His views were expressed in an interview with the ABC, which airs tonight, and with The Courier-Mail yesterday when he questioned why God would allow tragic events to unfold, including the terror attacks in Norway. "I do not believe in worshipping God. Whatever God is . . . that God does not need to be worshipped," he said. "To be asking God to intervene in our lives, why didn't he intervene in Norway the other day?"

Though he still leads his congregation in prayer, Father Kennedy said his own praying was more like "meditation". "I think my way of prayer is to stand in wonder at the beauty of people and the wonder of life," he said.

Asked whether he still considered himself a Catholic, Fr Kennedy said he was, but not in the "literalist" sense. "The reality is you are culturally a Catholic but so many of us disagree with the literalist understanding of Christianity the Catholic Church preaches," he said. "I think we (the St Mary's Church-in-exile) are truly catholic because we are truly inclusive. To put it simply, I think the institution of the Catholic Church is exclusive."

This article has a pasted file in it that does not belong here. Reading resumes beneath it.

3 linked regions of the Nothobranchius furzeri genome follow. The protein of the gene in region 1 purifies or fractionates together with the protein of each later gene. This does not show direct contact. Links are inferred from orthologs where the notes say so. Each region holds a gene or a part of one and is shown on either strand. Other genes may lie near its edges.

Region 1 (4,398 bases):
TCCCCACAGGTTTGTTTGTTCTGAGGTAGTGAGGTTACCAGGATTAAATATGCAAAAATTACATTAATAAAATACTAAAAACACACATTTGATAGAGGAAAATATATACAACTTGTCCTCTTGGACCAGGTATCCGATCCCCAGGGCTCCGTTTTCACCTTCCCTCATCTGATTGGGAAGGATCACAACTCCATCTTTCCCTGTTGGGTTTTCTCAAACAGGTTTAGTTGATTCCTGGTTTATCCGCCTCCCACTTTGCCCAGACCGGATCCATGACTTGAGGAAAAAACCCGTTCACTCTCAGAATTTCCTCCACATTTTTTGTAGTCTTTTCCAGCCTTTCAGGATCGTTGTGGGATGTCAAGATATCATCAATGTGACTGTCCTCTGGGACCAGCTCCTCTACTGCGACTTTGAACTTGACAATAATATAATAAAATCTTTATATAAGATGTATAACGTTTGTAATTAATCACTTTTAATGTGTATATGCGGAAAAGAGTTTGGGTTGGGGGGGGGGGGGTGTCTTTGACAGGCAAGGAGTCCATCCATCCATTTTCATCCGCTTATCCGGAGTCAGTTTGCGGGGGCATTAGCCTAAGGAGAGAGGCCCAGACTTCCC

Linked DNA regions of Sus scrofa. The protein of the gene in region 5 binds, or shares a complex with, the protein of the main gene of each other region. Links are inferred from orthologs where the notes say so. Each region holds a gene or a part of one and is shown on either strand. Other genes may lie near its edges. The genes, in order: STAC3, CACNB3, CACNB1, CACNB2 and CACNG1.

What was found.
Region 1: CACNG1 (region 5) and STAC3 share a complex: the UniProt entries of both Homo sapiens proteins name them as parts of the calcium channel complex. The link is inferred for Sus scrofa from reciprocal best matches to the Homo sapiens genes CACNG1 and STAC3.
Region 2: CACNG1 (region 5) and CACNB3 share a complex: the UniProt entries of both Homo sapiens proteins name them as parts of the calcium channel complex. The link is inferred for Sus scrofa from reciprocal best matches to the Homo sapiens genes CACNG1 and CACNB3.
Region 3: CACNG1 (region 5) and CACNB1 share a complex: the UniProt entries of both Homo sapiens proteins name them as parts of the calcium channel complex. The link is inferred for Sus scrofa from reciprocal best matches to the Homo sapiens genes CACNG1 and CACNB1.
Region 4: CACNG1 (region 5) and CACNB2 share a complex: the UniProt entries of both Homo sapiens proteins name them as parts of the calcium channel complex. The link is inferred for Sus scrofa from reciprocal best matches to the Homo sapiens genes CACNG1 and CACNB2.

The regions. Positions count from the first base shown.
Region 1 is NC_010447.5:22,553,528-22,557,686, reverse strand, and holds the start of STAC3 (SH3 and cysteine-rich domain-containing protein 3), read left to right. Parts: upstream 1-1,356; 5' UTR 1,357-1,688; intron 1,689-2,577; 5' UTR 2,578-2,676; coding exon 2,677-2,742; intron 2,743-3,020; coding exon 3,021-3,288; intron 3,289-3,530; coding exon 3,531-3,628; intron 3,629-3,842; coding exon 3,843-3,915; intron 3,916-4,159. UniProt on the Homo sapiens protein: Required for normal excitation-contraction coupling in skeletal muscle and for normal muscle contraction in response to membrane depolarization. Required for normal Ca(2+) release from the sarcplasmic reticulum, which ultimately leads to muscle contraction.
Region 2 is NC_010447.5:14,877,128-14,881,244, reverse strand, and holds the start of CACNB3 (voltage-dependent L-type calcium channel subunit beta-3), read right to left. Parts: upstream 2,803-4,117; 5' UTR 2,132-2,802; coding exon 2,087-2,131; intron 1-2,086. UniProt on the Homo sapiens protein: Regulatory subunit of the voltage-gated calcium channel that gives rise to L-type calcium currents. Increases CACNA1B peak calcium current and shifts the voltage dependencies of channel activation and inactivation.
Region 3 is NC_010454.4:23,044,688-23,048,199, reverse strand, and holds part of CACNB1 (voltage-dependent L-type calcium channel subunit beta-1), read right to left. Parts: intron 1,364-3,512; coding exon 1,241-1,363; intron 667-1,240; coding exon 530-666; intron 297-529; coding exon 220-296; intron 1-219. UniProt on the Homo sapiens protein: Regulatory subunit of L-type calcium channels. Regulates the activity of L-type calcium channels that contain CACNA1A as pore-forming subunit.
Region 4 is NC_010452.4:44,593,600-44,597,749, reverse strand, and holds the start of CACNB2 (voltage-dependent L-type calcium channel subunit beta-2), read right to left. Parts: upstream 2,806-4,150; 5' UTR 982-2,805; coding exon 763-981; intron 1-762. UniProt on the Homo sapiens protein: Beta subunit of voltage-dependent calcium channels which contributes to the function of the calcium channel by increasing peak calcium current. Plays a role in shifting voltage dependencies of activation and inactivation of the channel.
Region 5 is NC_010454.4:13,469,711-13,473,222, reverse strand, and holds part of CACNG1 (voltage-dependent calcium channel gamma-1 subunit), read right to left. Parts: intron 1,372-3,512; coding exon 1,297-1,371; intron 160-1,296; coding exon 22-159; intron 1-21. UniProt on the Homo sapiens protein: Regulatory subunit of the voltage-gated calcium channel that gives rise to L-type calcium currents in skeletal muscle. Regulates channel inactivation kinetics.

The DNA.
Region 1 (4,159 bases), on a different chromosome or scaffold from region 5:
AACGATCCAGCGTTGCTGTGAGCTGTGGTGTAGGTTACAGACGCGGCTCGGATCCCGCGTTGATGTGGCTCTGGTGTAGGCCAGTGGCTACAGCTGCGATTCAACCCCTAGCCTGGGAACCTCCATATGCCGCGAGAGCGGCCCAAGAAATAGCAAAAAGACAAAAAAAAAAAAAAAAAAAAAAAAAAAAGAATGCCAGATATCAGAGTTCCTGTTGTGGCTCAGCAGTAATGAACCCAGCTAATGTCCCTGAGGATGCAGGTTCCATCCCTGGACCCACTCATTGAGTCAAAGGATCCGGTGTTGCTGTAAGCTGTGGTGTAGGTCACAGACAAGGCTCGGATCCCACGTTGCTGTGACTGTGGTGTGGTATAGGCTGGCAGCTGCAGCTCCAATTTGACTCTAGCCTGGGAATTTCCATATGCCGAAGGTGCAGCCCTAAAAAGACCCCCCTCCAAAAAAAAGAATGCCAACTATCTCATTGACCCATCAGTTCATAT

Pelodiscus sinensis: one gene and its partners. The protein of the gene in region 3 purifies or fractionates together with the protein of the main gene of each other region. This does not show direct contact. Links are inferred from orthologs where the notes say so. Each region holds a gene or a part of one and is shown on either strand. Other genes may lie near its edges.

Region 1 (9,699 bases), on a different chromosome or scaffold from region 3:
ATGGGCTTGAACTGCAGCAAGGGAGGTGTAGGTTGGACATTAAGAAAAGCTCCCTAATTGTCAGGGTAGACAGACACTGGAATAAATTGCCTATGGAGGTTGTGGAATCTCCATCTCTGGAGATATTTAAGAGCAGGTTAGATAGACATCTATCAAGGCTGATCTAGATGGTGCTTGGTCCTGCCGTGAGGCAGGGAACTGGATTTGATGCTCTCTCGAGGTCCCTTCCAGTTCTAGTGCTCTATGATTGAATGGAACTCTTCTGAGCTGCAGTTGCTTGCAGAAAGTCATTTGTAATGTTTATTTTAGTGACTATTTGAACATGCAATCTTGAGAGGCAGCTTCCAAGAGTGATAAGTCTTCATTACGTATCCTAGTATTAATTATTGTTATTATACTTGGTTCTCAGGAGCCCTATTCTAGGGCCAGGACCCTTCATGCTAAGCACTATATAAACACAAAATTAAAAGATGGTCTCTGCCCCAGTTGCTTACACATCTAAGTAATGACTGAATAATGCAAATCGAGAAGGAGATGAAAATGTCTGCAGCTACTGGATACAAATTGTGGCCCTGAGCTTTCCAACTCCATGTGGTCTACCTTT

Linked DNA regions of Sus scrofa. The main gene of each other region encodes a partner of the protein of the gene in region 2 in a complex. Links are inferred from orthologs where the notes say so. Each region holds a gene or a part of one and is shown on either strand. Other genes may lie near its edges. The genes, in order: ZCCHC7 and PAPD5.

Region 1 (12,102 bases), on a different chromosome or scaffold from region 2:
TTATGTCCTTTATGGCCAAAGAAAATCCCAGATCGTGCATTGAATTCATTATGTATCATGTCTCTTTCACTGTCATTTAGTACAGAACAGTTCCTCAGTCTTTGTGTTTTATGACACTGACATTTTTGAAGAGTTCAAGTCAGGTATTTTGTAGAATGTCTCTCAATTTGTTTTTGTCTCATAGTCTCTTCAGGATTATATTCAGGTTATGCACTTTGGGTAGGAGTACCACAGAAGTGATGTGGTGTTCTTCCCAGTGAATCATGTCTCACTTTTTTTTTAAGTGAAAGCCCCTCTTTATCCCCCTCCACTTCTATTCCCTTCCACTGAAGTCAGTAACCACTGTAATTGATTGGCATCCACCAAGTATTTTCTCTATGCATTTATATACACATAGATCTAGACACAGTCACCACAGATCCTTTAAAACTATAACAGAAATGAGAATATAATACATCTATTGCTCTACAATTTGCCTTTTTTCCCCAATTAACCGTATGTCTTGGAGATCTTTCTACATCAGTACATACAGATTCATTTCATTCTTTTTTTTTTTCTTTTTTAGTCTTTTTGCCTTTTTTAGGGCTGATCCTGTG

He also repeated his previous statements that there was "very little corroborating evidence" for the existence of Jesus.

Nearly two-and-a-half years after leaving the church where he had preached for 28 years, Fr Kennedy said the St Mary's Church-in-exile attracted more than 400 to the three weekend masses. The congregation knew his views well, he said. "We've lost about 20 per cent but we have gained people," he said. "They know how I feel. I am very honest with them."